Come with me into the hidden abode of literary production. Here, behind the comings of age amidst tragedy, the journeys of self-discovery traveled through existential crises, and the excavations of rotting family ties, lies a darker secret: the coal heart of the modern novel.
For Amitav Ghosh, himself the author of many novels including The Hungry Tide and Sea of Poppies, the idea that fossil fuels are at the heart of the modern novel is no metaphor, but rather historical fact. The assumptions of literary narration, he reminds us, are based on a second background assumption — “the orderly expectations of bourgeois life.” Read More
Capitalism is an irrational system which refuses to see itself for what it is. Like an obnoxious trust fund kid slumming it at a dive bar, it cannot help but loudly declare how ingenious and deserving it is. Accepting its arguments for how things are and how they change is to accept the argument that there is some method underneath the layers of madness, that its opulence can somehow be separated from its exploitation, that it has something other than an ever-deepening inhumanity in its future. While our dreams are deemed irrational, capitalism’s degradations are justified as science.
To grasp the significance of Sorry to Bother You is, on some level, to grasp this truth about capitalism. Boots Riley has written and directed a film that is being celebrated by the far-left and mainstream critics alike. Those familiar with Riley’s musical and lyrical work with the Coup know that he is adept at combining his unabashed revolutionary politics with a skewed, cartoon-like worldview. Read More
When I heard that The Fall’s frontman (and only consistent band member) Mark E. Smith had died, I didn’t even realize The Fall released a new album in 2017. I consider myself a pretty good fan, I can name a bunch of their albums, know some of their songs inside and out, have read dozens of interviews and articles about the Fall – and yet it totally slipped my radar they had a new album. But to be honest, Smith just got too much for me and after album after album, just got a bit burnt out by how their sound would have that similar weird feel, but just wasn’t as amazing as it could be. Read More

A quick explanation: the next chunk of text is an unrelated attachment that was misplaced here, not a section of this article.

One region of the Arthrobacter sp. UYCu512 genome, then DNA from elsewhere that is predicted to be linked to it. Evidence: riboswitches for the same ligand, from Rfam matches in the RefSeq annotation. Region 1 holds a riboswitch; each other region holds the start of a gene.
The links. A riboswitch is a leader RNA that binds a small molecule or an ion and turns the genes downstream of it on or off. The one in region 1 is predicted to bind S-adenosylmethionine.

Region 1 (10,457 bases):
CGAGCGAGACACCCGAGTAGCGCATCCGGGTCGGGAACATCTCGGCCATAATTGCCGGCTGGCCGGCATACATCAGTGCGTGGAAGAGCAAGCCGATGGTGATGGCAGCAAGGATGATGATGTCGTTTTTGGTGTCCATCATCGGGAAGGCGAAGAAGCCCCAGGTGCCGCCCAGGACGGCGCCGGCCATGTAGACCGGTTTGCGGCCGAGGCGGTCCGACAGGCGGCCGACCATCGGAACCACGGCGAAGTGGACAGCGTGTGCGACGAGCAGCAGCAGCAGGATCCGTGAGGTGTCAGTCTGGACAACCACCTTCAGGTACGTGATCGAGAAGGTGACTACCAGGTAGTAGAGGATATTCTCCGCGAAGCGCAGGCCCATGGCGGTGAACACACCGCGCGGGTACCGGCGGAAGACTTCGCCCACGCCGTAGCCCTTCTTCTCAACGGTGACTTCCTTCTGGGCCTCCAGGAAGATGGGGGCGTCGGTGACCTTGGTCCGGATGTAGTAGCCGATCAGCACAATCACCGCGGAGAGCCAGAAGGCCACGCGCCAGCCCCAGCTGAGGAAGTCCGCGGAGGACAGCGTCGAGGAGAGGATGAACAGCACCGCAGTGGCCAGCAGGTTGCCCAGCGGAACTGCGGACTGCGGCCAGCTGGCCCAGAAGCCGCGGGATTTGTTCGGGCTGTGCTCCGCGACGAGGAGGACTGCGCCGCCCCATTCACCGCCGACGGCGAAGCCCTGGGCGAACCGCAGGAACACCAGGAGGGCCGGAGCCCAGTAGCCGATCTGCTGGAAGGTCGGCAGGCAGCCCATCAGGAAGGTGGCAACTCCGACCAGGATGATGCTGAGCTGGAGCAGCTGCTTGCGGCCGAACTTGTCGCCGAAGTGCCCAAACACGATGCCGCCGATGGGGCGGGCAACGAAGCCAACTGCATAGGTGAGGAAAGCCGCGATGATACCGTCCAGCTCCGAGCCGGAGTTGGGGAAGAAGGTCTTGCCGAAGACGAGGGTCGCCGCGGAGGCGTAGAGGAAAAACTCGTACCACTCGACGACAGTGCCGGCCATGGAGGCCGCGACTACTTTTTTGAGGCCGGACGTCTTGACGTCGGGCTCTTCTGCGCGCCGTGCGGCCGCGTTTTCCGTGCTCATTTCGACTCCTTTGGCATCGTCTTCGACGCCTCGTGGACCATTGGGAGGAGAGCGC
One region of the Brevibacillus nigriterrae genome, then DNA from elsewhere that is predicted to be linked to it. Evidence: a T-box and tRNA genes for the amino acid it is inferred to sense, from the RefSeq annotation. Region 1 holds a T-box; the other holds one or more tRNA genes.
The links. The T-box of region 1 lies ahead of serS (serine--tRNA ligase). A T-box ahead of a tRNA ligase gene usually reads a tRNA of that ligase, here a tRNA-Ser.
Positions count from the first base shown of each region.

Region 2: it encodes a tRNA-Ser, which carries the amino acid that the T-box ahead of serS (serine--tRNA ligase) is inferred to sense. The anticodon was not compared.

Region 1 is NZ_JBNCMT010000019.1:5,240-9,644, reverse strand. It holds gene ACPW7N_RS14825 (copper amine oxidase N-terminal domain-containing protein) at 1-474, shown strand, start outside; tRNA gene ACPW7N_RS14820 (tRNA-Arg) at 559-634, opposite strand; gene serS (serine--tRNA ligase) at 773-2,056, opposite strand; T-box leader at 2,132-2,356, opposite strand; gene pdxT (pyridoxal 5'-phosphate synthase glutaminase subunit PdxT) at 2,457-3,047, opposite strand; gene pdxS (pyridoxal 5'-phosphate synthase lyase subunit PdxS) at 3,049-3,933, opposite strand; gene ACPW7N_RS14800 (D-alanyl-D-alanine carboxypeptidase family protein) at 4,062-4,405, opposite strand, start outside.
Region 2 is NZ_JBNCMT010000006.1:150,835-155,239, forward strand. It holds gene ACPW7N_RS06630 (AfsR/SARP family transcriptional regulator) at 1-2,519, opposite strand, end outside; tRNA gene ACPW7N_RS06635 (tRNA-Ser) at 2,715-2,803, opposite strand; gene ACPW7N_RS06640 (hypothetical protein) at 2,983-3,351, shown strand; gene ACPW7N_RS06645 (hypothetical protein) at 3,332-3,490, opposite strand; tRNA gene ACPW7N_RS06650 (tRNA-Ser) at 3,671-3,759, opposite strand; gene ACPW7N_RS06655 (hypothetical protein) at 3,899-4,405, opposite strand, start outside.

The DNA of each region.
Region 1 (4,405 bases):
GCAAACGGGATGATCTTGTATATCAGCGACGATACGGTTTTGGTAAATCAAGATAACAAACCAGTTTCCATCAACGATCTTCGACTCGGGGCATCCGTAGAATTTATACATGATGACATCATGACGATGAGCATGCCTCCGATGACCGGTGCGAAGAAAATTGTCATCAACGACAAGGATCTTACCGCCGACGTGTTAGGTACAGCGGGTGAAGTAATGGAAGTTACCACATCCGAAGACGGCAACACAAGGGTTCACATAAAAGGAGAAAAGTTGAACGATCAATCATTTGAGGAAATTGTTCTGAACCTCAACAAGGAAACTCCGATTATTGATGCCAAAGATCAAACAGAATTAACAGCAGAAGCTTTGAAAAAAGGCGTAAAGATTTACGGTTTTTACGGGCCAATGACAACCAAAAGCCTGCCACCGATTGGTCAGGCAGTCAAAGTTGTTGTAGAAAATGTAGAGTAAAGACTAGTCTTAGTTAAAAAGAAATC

There’s something strange about the strange – and unpacking that something is the task Mark Fisher sets himself in this lucid little book. The Weird and the Eerie marshals a series of essays into a sharp theoretical intervention, argued tightly and packed tersely into 120 pages.
Specifically: there are two distinct modes of the strange – the weird and the eerie – and this distinction revolves around the different ways they deal with exteriority. The weird involves an irruption of the out-there in here: “the weird is that which does not belong”, hence its close affinity with fantastic fiction. Read More
“To defend our beloved Cuba.” The closing line of this poem from the great Chilean communist and surrealist writer Pablo Neruda rather sums up how working and oppressed people – in Latin America and around the world – are feeling in the wake of Fidel Castro's death. There is a lot to say about Castro the man, but it is far less important than the Cuban Revolution he helped lead, build and maintain for more than fifty years against the outside pressures of American empire. Read More
There are a great many fun and entertaining ways one could celebrate the 150th birthday of Erik Satie. The Velvet Gentleman seems to cast such an omniscient shadow over modern music that he is almost invisible. This of course isn’t the only paradox he represented. Though Satie was indeed a unique eccentric who sought to explode musical convention, his philosophies resonate in even those most traditional, straight-laced and boring of today’s composers. In fact it is not far-fetched to say that his music is so universal in western composition that we often don’t even consciously identify it as his. Satie’s iconic Gymnopedie No. 1 was, after all, and in very stark contrast to his unorthodox predilections, used as a background lullaby in a BMW commercial. Read More
There is no getting around the popularity or cultural clout that both Afropunk and Afrofuturism have in contemporary culture. It’s been over ten years since James Spooner’s film on Afropunk came out, the website that bears its name is visited by hundreds of thousands each month, and the yearly festival recently expanded from Brooklyn to Atlanta and will soon be making its way to Paris. Afrofuturism, for its part, has become quite trendy in certain circles, with advertising companies attempting to cash in on its aesthetic. It is not difficult to see its influence in a growing array of artists. Read More
The success of the film Trumbo – starring Bryan Cranston as the titular blacklisted screenwriter and Communist Party member – has come at an interesting time in the American cultural landscape. Discussion of socialism is now commonplace. As is free and open discussion of stripping people of their civil rights because of what their beliefs may or may not be. As a gauge of how important it might be, the film has gladly pissed off the right people.
Filmmaking is a fickle art-form; it is of course impossible to cram every single element of a person’s life into a biopic. Nonetheless, that the film doesn’t mention in any way Dalton Trumbo’s masterpiece novel Johnny Got His Gun is frustrating for those familiar with his work. Telling the story of a young soldier fighting in World War I who, caught in an explosion, loses both arms and both legs as well as his sight, hearing and... Read More